“I wouldn’t dream of bribing you, Teach. I respect you way too much to do that. Although, considering Hilda just got away with it…” he said, trailing off as he reached down into his pocket and produced a single, slightly crumpled white rose. “I’ll give it a try.”

Byleth accepted the flower graciously, and as she twirled it between her fingers she couldn’t stem fondness from seeping through to her gaze; even though this wasn't the man that she had grown so close to in what she called the Wind timeline, she couldn't help but feel drawn to Claude all the same. She dearly hoped that she could call him friend again, someday…

“Thank you, Claude.”

The young lord gave a crooked smile that wasn’t as distant as it usually was, but still not the smile she liked best. “I aim to please… sometimes. Other times to kill.” He chuckled again at his own twinkle of morbid humour. “Oh, hey, by the way, Edelgard was looking for you.”

“Not anymore,” interrupted a smooth feminine voice, and Byleth turned to find said princess standing proudly behind her, a small wooden box clutched tightly within her hand. The white-haired girl was sizing up Byleth's appearance almost calculatingly, her pale lavender eyes gleaming over the excess of flowers so strikingly at odds with Byleth’s severe black armor.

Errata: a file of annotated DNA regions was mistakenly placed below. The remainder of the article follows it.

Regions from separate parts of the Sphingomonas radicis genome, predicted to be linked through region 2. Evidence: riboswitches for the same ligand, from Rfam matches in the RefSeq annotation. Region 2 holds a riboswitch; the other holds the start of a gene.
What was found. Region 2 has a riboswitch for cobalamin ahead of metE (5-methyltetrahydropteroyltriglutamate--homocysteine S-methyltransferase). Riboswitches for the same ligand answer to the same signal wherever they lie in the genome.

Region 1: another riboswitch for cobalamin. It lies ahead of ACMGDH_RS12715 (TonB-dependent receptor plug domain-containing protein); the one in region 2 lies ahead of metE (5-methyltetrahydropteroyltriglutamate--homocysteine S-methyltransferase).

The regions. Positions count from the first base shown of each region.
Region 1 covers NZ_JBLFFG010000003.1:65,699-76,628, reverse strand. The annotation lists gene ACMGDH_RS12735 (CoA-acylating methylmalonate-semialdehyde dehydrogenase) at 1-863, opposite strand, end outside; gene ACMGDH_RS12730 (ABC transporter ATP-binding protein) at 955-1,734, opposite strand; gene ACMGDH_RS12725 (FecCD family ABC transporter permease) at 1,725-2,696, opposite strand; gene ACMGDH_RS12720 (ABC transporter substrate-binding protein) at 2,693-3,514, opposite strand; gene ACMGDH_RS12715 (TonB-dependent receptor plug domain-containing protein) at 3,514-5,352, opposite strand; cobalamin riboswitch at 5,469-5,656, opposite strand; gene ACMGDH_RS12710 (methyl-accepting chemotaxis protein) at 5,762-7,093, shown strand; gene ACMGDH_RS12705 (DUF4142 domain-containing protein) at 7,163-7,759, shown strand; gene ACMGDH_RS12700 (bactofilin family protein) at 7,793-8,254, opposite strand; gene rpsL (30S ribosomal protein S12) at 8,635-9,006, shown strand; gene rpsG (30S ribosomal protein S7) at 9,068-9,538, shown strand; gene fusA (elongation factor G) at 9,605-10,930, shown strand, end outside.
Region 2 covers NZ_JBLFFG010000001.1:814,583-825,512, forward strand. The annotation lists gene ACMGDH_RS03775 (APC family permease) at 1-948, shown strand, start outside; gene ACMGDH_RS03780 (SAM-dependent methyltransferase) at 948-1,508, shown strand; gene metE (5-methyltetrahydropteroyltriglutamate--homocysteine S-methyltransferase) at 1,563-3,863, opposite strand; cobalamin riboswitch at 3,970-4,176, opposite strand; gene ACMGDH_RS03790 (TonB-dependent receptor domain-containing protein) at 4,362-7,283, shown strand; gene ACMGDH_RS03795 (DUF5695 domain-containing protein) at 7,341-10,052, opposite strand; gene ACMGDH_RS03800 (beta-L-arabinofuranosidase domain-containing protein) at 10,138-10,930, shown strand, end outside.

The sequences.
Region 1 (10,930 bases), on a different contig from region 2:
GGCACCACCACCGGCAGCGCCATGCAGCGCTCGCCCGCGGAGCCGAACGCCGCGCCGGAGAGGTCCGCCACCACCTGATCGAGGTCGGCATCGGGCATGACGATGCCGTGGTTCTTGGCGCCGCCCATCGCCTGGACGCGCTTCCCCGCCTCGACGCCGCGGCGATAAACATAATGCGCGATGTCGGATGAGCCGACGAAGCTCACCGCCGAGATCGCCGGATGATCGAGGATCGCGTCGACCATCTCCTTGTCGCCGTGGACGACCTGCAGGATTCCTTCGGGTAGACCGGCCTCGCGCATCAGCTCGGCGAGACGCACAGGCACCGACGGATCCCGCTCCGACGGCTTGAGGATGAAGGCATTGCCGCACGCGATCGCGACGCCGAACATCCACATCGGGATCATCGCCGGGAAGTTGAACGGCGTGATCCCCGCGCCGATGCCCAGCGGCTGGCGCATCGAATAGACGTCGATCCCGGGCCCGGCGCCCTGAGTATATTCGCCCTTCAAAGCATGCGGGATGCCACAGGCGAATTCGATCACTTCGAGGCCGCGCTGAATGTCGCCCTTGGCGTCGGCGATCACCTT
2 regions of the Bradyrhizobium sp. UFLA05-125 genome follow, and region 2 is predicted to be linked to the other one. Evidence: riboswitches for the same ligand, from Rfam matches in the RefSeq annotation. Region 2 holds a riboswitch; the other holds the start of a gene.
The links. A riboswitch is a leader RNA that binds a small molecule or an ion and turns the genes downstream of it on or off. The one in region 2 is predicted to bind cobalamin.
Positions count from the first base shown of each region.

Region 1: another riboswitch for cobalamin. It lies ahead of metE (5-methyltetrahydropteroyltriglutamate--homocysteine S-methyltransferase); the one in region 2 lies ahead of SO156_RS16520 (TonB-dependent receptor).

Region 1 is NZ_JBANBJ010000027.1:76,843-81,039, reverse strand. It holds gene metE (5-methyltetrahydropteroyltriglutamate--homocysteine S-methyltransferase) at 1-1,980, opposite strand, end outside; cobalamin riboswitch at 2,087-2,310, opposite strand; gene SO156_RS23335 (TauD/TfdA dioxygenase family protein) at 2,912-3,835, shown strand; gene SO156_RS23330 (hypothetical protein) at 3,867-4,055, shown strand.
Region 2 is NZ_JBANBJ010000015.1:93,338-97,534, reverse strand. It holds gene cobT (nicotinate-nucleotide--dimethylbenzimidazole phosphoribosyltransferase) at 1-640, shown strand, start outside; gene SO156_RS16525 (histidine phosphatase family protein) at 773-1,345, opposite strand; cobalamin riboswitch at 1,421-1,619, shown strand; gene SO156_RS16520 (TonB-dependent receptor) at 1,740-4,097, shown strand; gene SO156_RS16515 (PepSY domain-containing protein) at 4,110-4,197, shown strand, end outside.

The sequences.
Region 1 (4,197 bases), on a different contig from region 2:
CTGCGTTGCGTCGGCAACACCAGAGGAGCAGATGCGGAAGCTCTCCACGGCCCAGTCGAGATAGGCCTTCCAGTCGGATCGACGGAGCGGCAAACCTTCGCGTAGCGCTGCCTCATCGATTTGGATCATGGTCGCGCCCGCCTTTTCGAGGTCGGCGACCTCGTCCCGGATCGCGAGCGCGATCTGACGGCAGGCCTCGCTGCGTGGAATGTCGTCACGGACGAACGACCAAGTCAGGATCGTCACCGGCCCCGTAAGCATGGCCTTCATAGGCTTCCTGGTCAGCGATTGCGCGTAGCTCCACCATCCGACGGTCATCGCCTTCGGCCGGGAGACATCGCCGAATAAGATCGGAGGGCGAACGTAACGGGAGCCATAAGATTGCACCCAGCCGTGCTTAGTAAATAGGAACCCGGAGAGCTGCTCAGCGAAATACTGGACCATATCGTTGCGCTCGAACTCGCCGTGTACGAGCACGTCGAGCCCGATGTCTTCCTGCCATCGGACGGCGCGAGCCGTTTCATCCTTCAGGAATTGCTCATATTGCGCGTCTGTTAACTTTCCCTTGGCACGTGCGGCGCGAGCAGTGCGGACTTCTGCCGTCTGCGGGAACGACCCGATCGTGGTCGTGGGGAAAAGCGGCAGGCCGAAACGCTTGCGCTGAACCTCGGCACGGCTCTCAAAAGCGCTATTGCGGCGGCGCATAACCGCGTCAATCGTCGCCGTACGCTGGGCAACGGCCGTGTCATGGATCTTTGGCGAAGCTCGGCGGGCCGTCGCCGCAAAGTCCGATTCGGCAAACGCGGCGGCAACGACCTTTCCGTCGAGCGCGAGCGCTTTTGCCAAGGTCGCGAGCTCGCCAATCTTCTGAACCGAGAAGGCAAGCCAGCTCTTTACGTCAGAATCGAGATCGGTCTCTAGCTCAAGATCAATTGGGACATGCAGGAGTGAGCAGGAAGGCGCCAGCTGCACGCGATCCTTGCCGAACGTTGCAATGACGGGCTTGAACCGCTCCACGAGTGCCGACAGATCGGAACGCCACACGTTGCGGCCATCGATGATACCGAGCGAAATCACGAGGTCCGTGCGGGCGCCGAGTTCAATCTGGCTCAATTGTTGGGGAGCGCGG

“My teacher, on the occasion of the Garland Moon I offer you this,” said the girl, simply ignoring Claude, who was indiscreetly watching as though this were a display put on for his benefit. “Will you accept it?”

“Of course, Edelgard,” Byleth said kindly, surprised that the girl was observing the month's tradition in any manner whatsoever. This was a strange timeline, indeed. “Thank you.”

She accepted the gift from the imperial princess with a half-smile and gentle touch.

“Please open it when alone,” Edelgard instructed, then darted her eyes away suddenly. “Now, if you’ll excuse me—I-I must find…Caspar. We have urgent business to take care of together.”

“Wow, you’re not even going to watch Teach open it? What’s happening with von Bergliez that’s so urgent, a war council?” Claude asked, eyes glimmering.

“He missed class and I intend to find out why,” said Edelgard shortly, ignoring the rest of what Claude said entirely, and left in an uncharacteristic hurry.

"That Edelgard is a mystery, eh, Teach?" yawned Claude after they had seen the last of the princess. "Always up to something... makes you want to solve her, doesn't it?"

Nodding in desultory response, Byleth shifted her glance away to the knot of girls interacting nearby; somehow, Claude's sharp verdant gaze was just a bit too knowing for comfort.